Torrid AffairBy: Callie Anderson
The life I have lived for the past ten years is built solely on lies and secrets.
But I can’t help myself.
I’m in love with two different men. And one of them is my brother-in-law.
He’s my drug. My fire. My addiction.
But he’s married to my best friend. And I’m married to my husband.
I’m not ashamed. I have no guilt.
I’m not only fucked. I’m a fucked up person.
This is the story of how I ruined my life.
And the life of the one I love most.
My life was a black hole.
Trapped in a loveless marriage, I was empty, numb. Oblivious to it all.
He was the spark that brought me back from the abyss. He was my fire.
But our love was forbidden.
Between the lies, that fire began to take over my soul. That need to feel wanted had me escaping my life, running toward him no matter the consequences.
They say you shouldn’t play with fire.
But I needed to feel the burn.
I sit on my king-size bed and stare at the dull white wall. It’s the only surface in my bedroom I haven’t decided what to do with. When we moved into this apartment, Julian and I couldn't agree what to put there. At the time, I thought it was a perfect spot for a bassinet. Now I shake my head at the memory. Eight years have passed. Ten since he first knocked on my door.
I draw up my legs and rest my chin on my knee, the empty wine glass held up by my fingertips. My gaze is still glued to the two coats of eggshell paint that cover the drywall. My throat suddenly tightens and I blink as a lone tear falls down my cheek.
The sad part is that I don’t have to look at the clock. I know it's past midnight. I feel it deep in my gut. Something is off. Something's always wrong when he’s late.
My heart races as I contemplate all the places he could be at this very moment, but the fading purple bruises on my arms and the scar on my left cheek remind me why I no longer let my mind go there.
I learned not to ask questions.
I glance down at my large diamond engagement ring that sits next to my wedding band and I lower my chin to my chest, swallowing back a sob. How is this a better life?
He came back for me. He was here when I needed him most. And I made a vow. So I look at my blank wall. It's a reminder of what I am. Empty and alone. Perhaps that’s the reason I choose not to do anything to it. It’s depressing, like my life.
Misery loves company.
My stomach churns. I’m desperate to know the time, so I pull my gaze away from the wall and over to my clock.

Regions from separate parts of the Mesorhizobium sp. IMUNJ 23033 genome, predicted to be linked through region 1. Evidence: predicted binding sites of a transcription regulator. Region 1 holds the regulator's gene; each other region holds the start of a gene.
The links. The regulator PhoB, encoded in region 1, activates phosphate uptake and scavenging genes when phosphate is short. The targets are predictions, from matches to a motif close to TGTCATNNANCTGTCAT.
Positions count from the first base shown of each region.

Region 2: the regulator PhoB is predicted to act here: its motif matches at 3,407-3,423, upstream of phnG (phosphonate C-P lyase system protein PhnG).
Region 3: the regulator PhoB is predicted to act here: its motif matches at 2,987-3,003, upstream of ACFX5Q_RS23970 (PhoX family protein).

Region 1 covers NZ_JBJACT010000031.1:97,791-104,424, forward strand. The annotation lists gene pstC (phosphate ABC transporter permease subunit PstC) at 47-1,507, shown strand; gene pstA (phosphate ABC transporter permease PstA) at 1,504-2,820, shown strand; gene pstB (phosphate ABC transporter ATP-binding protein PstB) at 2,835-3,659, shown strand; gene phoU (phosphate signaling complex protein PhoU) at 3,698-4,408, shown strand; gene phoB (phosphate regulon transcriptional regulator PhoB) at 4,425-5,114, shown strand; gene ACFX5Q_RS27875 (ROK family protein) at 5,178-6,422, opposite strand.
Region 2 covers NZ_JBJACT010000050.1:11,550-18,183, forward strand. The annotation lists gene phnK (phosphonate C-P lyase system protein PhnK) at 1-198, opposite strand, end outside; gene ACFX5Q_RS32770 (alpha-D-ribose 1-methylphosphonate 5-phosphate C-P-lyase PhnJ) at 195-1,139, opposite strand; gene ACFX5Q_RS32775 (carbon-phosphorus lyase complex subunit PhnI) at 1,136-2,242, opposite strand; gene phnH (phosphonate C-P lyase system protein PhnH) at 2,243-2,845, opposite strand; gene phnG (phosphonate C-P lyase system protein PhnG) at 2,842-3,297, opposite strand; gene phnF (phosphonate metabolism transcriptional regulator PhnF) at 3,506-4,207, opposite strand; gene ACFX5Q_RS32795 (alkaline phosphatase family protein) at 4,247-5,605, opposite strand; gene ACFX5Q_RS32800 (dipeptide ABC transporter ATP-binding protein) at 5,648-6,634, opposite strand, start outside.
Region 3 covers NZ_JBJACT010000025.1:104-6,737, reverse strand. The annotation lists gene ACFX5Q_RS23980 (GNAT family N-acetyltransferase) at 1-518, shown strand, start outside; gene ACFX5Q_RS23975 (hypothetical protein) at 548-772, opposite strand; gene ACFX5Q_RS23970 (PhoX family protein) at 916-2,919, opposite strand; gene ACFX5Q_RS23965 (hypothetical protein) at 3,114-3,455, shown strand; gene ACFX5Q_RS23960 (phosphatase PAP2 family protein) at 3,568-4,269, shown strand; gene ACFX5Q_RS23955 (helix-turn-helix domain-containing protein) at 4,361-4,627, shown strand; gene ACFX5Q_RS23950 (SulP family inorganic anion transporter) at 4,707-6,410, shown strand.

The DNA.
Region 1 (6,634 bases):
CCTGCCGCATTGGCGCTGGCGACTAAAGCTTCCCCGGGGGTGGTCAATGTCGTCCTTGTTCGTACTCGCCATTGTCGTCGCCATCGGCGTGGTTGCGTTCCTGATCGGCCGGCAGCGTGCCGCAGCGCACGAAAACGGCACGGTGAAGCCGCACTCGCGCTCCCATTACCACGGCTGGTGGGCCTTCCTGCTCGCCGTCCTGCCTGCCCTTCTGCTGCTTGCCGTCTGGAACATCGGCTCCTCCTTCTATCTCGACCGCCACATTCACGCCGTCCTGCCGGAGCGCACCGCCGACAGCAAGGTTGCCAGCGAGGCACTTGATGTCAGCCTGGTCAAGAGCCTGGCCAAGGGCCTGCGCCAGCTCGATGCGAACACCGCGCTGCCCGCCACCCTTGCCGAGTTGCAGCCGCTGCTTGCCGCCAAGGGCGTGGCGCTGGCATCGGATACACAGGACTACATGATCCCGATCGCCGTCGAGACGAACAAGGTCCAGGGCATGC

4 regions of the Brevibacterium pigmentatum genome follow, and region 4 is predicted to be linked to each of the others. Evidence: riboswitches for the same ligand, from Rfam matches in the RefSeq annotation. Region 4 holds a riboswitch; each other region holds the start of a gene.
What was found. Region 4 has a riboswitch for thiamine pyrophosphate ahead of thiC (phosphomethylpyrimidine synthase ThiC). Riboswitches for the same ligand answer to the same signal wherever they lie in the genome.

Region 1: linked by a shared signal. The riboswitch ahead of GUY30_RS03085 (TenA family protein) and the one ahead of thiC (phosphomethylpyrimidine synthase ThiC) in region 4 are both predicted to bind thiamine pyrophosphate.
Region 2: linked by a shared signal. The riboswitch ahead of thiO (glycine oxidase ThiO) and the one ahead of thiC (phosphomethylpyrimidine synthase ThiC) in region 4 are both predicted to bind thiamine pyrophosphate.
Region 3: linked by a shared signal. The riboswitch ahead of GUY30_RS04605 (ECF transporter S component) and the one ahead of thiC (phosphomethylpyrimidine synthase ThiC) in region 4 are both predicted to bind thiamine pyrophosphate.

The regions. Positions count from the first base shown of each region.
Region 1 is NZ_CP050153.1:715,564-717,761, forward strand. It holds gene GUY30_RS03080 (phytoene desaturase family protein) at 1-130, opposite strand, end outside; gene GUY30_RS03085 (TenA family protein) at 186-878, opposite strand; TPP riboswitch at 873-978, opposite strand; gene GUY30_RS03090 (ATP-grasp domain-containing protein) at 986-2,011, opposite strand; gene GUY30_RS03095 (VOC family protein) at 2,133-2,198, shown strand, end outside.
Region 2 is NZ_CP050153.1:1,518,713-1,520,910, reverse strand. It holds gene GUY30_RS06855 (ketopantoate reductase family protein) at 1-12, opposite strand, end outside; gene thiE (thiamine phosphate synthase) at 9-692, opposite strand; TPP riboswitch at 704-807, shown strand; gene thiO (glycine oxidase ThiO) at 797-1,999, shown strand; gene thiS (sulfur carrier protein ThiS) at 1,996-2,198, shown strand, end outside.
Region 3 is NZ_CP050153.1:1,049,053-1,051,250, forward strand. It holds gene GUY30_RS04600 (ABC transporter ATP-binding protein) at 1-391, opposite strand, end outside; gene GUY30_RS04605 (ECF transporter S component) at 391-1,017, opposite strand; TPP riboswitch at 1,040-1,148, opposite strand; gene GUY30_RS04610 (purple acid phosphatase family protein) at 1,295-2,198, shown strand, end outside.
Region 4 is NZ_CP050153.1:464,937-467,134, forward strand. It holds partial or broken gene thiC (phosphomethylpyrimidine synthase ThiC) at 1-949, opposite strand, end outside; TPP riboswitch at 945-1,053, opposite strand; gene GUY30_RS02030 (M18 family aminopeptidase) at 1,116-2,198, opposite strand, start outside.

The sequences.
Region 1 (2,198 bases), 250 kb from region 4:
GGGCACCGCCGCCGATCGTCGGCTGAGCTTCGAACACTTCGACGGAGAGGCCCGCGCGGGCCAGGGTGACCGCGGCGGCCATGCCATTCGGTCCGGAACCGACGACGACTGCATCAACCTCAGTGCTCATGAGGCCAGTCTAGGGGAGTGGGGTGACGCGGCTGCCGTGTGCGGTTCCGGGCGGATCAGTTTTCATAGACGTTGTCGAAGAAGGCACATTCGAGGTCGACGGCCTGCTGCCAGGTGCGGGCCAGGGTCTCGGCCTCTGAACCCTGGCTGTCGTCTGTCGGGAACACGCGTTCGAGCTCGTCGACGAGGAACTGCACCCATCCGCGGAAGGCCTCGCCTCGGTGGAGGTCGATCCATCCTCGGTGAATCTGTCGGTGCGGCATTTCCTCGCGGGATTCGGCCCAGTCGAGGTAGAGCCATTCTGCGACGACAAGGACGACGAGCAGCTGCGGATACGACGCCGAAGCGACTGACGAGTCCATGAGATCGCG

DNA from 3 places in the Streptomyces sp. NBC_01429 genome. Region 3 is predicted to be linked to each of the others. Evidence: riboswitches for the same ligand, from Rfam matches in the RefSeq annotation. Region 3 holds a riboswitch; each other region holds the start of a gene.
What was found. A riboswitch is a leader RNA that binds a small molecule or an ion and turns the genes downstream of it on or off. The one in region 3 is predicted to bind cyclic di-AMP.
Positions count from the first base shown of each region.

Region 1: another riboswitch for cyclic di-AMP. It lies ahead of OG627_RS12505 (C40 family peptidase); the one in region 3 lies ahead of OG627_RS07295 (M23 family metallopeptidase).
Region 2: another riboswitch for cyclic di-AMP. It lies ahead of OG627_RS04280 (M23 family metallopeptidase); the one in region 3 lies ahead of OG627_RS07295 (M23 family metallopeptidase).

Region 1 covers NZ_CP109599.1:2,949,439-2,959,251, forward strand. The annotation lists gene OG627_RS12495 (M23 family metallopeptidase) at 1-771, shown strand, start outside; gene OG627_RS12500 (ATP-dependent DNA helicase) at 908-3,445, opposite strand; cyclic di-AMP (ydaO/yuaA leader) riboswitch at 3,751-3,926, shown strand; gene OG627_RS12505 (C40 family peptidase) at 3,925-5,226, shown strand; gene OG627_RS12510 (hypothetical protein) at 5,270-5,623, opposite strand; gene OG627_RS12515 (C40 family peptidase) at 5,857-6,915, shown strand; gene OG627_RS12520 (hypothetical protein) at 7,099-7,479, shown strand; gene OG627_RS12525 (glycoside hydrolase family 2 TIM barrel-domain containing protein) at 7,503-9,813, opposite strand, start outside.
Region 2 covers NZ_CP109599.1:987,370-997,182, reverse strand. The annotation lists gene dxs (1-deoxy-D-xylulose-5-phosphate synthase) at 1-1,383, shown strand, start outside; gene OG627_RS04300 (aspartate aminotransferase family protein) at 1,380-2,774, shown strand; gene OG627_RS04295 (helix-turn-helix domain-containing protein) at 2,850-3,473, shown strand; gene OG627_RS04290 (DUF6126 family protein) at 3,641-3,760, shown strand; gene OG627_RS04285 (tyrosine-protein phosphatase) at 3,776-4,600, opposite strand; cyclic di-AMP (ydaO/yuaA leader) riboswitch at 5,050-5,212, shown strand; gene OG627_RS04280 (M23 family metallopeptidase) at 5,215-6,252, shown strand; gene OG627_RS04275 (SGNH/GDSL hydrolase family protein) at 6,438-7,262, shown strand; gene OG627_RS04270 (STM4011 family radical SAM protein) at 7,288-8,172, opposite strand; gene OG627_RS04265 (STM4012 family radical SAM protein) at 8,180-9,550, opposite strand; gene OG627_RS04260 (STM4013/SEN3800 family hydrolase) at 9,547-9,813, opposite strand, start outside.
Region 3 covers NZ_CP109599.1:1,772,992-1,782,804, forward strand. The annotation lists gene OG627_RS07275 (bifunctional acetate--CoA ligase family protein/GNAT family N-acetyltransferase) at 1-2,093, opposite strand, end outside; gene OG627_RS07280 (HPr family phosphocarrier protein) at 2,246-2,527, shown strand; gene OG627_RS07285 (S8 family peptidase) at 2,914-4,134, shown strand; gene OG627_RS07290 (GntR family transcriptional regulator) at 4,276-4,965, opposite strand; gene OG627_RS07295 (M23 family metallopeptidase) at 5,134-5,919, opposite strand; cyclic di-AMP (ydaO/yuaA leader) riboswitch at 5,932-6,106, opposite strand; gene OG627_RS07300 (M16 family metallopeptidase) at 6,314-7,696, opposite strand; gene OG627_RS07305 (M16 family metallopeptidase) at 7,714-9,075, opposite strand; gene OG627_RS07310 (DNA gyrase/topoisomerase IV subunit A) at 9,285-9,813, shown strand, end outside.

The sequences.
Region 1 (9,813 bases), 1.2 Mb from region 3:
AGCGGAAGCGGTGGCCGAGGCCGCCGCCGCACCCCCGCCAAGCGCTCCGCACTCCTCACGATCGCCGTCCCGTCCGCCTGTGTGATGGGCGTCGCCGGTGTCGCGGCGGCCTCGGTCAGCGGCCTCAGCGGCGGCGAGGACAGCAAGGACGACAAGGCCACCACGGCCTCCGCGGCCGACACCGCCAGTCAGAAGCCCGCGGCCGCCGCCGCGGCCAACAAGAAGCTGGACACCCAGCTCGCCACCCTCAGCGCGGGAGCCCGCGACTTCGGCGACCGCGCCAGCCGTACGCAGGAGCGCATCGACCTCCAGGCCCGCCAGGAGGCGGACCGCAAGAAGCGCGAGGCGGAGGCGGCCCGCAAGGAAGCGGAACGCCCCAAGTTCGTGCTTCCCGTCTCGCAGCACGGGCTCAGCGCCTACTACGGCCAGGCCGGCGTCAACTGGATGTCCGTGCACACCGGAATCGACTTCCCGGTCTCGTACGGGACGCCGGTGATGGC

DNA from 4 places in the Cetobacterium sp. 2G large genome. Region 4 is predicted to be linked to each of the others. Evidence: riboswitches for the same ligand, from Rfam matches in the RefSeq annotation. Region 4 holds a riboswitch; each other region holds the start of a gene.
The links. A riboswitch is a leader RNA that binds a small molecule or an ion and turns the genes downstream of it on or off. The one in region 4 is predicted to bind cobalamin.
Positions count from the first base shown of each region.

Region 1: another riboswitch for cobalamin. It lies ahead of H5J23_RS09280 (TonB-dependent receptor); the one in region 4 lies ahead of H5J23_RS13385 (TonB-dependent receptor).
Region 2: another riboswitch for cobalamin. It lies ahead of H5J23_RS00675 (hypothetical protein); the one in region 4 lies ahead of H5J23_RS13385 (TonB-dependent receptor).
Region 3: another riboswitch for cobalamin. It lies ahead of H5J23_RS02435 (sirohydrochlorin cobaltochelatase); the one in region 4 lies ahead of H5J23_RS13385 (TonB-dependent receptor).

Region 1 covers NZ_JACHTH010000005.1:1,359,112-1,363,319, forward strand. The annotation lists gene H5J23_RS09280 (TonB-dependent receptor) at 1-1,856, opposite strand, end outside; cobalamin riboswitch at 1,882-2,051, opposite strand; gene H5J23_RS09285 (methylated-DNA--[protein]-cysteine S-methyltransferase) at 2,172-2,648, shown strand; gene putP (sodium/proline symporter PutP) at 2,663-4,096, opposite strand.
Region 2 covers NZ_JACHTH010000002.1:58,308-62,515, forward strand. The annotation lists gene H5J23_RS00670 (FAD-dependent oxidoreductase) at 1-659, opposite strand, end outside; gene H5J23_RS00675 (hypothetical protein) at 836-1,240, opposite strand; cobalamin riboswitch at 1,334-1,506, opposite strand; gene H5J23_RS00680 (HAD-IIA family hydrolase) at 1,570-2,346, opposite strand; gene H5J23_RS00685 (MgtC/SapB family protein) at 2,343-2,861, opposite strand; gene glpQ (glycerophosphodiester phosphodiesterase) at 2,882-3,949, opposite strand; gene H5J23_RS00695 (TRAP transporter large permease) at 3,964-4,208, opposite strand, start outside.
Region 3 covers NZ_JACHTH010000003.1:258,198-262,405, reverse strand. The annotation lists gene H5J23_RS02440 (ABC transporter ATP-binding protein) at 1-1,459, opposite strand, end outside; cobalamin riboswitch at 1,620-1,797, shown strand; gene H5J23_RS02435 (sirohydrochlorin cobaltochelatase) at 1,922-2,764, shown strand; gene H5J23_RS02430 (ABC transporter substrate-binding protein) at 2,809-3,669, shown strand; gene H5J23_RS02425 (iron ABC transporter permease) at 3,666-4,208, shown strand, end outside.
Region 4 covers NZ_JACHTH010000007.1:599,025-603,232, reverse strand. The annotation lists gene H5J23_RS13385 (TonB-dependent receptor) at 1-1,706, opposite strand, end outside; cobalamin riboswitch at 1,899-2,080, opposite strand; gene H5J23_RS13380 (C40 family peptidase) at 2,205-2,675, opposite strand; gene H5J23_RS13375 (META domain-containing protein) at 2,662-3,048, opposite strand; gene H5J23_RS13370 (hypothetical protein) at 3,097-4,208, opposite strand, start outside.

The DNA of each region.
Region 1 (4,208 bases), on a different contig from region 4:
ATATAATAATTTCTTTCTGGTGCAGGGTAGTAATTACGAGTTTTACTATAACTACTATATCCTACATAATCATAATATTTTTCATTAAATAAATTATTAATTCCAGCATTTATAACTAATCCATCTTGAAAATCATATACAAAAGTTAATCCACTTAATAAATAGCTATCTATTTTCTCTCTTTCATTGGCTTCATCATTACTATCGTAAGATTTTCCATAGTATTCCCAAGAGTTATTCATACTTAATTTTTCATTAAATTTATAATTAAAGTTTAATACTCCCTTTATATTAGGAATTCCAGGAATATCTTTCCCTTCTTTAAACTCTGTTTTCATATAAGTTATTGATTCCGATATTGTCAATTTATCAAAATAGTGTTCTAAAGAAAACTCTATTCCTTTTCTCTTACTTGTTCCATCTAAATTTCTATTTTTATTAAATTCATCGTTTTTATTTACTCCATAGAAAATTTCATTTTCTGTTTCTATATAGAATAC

It's a quarter to one.
I pour myself another glass of Sauvignon Blanc.
My phone vibrates under the down comforter. The alcohol swooshes through my body and I’m woozy. The bright light blurs my vision and I squint at the screen.
Julian: I’m running late. I’ll be home soon.
I scoff and toss my phone. He texts me now? It’s almost two in the morning. I reach toward my nightstand for the bottle of wine.
I don’t cry because I hate my life.
I don’t cry because I no longer know the person who stares back at me in the mirror.
I cry because I realize the wine bottle is empty.
I fall to the floor and let out a guttural scream as tears cloud my vision. I don’t deserve this. I wanted a different life. I had dreams!
I push myself off the floor and walk through the cold house. Reaching the bar, I open the bottle of Jameson and chug it back, letting the burn soothe my hurt. Anything to escape my reality.
Anything to make me feel numb.
I brush my lips with the back of my hand and focus on the art supplies I abandoned in the corner. After dinner I played with the canvas I was working on since Julian didn’t come home. A faint smirk touches my mouth.
Oh, how different my life was meant to be. I wanted to be an artist. The dream of majoring in art and moving to Europe to intern at the Louvre was also snatched away from me. I wanted to see the world. Instead, I worked at a local paint supply store where I, on occasion, painted wall murals in nurseries.
If I could go back and find that one crack, that first chip, the one that ultimately broke us . . .
Not a what, but a who. He shattered my heart and my soul.
He shattered me.